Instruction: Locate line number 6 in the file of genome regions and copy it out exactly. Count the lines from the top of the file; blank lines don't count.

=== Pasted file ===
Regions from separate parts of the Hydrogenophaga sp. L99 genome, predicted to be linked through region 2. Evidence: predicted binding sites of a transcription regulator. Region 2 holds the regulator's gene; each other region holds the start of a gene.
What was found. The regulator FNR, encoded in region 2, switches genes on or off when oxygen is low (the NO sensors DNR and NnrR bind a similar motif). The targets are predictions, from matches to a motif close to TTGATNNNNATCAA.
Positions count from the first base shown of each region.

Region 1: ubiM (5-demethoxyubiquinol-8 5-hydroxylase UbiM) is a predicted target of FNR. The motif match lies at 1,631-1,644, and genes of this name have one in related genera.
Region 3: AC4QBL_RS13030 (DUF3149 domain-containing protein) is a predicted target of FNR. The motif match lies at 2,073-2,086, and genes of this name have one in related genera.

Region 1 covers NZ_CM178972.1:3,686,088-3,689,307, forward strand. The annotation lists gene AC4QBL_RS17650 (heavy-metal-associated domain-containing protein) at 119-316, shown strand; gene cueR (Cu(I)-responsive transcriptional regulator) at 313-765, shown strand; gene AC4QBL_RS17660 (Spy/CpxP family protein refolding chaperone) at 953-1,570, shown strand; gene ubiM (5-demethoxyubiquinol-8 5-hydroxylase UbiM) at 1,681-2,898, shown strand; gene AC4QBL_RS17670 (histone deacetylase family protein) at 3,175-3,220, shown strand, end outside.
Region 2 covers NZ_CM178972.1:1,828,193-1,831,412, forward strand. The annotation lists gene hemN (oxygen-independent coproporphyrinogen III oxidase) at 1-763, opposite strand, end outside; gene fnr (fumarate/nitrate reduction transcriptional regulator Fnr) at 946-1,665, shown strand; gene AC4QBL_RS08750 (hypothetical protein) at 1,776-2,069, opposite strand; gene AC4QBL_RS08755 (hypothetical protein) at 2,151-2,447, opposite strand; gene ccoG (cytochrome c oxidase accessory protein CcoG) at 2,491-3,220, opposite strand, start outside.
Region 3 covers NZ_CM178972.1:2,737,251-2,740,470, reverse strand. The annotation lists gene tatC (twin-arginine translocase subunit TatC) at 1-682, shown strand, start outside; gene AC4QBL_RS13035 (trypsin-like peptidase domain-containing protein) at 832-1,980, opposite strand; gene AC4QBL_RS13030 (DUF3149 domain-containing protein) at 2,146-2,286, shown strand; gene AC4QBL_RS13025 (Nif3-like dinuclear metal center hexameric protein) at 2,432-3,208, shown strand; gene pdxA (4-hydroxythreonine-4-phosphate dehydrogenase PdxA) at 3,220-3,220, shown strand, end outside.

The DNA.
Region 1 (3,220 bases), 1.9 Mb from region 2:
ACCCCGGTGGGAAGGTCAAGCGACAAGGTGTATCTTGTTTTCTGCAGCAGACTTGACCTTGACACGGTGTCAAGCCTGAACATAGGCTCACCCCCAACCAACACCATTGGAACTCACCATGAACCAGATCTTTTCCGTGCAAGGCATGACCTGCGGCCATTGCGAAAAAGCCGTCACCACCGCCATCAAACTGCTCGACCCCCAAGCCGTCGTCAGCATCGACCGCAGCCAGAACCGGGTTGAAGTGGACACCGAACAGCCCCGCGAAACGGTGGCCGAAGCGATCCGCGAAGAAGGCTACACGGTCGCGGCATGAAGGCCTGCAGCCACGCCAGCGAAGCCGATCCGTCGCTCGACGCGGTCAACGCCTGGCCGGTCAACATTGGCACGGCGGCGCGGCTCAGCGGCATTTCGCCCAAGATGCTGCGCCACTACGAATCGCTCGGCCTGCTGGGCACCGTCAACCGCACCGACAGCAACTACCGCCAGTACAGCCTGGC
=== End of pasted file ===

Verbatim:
Region 1 covers NZ_CM178972.1:3,686,088-3,689,307, forward strand. The annotation lists gene AC4QBL_RS17650 (heavy-metal-associated domain-containing protein) at 119-316, shown strand; gene cueR (Cu(I)-responsive transcriptional regulator) at 313-765, shown strand; gene AC4QBL_RS17660 (Spy/CpxP family protein refolding chaperone) at 953-1,570, shown strand; gene ubiM (5-demethoxyubiquinol-8 5-hydroxylase UbiM) at 1,681-2,898, shown strand; gene AC4QBL_RS17670 (histone deacetylase family protein) at 3,175-3,220, shown strand, end outside.